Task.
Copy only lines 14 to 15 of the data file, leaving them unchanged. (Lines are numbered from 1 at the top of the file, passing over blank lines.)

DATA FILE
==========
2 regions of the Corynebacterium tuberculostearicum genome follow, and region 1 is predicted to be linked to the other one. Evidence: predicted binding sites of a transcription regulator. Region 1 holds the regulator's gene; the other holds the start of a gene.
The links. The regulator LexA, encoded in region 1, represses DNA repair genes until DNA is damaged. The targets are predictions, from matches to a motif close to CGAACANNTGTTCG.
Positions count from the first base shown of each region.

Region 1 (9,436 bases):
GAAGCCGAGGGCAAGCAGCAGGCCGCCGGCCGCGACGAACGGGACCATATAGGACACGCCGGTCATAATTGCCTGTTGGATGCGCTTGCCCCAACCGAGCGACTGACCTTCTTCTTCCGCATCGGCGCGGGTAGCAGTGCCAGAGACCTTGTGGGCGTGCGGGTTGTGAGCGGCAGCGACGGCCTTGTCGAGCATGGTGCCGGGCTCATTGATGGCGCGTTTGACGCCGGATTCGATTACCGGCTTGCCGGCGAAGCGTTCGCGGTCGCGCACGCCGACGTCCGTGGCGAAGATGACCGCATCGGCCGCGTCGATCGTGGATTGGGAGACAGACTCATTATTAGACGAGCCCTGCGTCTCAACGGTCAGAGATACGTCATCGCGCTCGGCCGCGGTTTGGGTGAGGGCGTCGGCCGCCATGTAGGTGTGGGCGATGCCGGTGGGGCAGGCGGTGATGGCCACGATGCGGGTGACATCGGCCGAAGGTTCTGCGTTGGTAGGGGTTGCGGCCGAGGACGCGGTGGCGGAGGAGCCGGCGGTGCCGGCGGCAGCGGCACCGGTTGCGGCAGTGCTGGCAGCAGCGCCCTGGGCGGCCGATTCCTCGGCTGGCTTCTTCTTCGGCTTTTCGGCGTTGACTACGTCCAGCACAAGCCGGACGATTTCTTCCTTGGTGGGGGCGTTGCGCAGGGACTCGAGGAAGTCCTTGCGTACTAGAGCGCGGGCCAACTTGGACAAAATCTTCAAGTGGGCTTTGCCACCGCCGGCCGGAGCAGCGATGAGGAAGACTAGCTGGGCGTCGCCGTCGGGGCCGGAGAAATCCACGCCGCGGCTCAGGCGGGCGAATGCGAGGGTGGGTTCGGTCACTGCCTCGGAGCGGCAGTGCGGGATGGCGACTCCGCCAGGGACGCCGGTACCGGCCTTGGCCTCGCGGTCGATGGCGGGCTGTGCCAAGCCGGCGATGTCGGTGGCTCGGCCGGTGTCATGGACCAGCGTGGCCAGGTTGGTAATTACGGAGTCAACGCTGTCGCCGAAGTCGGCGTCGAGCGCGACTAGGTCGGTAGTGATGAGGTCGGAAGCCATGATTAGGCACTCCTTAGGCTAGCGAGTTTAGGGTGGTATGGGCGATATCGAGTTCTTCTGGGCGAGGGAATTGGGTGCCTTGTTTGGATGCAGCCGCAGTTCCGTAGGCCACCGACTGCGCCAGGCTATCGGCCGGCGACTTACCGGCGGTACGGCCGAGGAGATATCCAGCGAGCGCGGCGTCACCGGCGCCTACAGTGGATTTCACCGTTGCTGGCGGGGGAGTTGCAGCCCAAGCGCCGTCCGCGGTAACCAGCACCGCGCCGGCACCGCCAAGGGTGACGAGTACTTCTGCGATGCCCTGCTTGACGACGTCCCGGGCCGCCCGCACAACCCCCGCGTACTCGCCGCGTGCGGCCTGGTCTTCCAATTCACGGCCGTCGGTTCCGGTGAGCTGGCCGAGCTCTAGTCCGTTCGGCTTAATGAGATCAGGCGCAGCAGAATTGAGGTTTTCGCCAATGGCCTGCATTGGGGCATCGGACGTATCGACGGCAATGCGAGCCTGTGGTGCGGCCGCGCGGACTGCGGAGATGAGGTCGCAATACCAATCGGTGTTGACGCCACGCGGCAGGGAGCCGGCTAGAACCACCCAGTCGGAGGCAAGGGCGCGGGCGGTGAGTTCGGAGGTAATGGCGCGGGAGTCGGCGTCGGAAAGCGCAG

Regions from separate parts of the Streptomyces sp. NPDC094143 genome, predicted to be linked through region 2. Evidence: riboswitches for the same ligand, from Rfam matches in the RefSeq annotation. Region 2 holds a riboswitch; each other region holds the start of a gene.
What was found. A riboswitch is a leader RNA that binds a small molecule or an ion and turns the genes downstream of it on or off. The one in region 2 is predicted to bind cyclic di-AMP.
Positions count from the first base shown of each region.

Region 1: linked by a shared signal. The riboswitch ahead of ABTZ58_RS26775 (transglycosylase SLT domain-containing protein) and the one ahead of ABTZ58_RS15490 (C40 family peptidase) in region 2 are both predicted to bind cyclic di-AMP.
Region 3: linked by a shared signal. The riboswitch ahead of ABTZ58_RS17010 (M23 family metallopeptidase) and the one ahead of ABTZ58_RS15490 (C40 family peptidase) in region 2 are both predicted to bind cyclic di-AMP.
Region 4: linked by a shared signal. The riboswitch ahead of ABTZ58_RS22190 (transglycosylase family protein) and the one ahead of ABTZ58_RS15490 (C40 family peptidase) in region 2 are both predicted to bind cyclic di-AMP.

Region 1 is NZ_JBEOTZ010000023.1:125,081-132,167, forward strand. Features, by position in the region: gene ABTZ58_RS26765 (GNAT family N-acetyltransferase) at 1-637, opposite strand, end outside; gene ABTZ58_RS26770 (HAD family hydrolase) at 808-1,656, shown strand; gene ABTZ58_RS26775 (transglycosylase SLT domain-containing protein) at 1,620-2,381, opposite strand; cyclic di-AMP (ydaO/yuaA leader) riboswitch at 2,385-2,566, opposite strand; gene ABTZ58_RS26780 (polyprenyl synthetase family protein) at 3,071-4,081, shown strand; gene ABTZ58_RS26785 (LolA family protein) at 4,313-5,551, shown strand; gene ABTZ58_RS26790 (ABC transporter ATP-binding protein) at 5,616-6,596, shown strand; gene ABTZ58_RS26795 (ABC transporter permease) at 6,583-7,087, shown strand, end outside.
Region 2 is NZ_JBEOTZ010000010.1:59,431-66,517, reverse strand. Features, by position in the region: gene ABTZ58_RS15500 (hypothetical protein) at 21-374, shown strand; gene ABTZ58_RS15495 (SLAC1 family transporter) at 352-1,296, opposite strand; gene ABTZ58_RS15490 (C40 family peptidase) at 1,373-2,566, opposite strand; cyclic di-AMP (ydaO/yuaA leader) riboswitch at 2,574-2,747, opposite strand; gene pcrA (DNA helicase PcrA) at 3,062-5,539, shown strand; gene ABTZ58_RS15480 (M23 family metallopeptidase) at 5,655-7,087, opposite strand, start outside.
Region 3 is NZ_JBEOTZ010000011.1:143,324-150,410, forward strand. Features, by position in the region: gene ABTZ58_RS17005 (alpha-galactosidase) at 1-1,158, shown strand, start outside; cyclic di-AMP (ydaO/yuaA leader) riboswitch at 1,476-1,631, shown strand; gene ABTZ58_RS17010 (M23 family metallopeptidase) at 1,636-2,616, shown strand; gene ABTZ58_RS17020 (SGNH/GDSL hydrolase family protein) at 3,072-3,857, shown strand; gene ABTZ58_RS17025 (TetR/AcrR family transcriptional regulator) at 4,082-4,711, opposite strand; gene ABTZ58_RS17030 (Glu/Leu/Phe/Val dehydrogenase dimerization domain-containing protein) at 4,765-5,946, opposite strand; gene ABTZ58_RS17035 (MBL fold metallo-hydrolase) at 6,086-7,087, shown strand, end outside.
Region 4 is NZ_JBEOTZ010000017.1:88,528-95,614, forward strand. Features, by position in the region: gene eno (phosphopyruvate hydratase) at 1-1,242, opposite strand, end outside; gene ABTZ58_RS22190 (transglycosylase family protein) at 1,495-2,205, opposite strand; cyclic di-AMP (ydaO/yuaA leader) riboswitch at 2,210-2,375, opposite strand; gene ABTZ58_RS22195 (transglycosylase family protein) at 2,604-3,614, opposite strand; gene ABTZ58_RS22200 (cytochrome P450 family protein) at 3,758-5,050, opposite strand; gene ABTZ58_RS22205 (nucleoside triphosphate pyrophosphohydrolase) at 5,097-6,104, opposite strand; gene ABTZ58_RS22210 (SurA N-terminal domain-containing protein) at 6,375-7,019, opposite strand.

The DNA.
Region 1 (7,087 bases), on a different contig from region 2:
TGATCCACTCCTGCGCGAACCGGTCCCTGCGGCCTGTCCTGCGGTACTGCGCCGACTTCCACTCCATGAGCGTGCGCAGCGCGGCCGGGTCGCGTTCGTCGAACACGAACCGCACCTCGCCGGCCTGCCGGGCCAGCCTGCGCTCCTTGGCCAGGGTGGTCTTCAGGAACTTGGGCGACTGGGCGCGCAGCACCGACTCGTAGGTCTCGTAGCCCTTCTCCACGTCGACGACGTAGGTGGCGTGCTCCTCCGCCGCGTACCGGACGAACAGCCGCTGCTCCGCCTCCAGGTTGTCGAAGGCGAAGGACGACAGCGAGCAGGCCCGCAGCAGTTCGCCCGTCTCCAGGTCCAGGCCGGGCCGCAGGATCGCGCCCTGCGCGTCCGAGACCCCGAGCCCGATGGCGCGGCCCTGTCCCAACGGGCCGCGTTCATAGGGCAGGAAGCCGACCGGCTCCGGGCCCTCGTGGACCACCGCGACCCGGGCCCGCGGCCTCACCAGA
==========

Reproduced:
Region 3 is NZ_JBEOTZ010000011.1:143,324-150,410, forward strand. Features, by position in the region: gene ABTZ58_RS17005 (alpha-galactosidase) at 1-1,158, shown strand, start outside; cyclic di-AMP (ydaO/yuaA leader) riboswitch at 1,476-1,631, shown strand; gene ABTZ58_RS17010 (M23 family metallopeptidase) at 1,636-2,616, shown strand; gene ABTZ58_RS17020 (SGNH/GDSL hydrolase family protein) at 3,072-3,857, shown strand; gene ABTZ58_RS17025 (TetR/AcrR family transcriptional regulator) at 4,082-4,711, opposite strand; gene ABTZ58_RS17030 (Glu/Leu/Phe/Val dehydrogenase dimerization domain-containing protein) at 4,765-5,946, opposite strand; gene ABTZ58_RS17035 (MBL fold metallo-hydrolase) at 6,086-7,087, shown strand, end outside.
Region 4 is NZ_JBEOTZ010000017.1:88,528-95,614, forward strand. Features, by position in the region: gene eno (phosphopyruvate hydratase) at 1-1,242, opposite strand, end outside; gene ABTZ58_RS22190 (transglycosylase family protein) at 1,495-2,205, opposite strand; cyclic di-AMP (ydaO/yuaA leader) riboswitch at 2,210-2,375, opposite strand; gene ABTZ58_RS22195 (transglycosylase family protein) at 2,604-3,614, opposite strand; gene ABTZ58_RS22200 (cytochrome P450 family protein) at 3,758-5,050, opposite strand; gene ABTZ58_RS22205 (nucleoside triphosphate pyrophosphohydrolase) at 5,097-6,104, opposite strand; gene ABTZ58_RS22210 (SurA N-terminal domain-containing protein) at 6,375-7,019, opposite strand.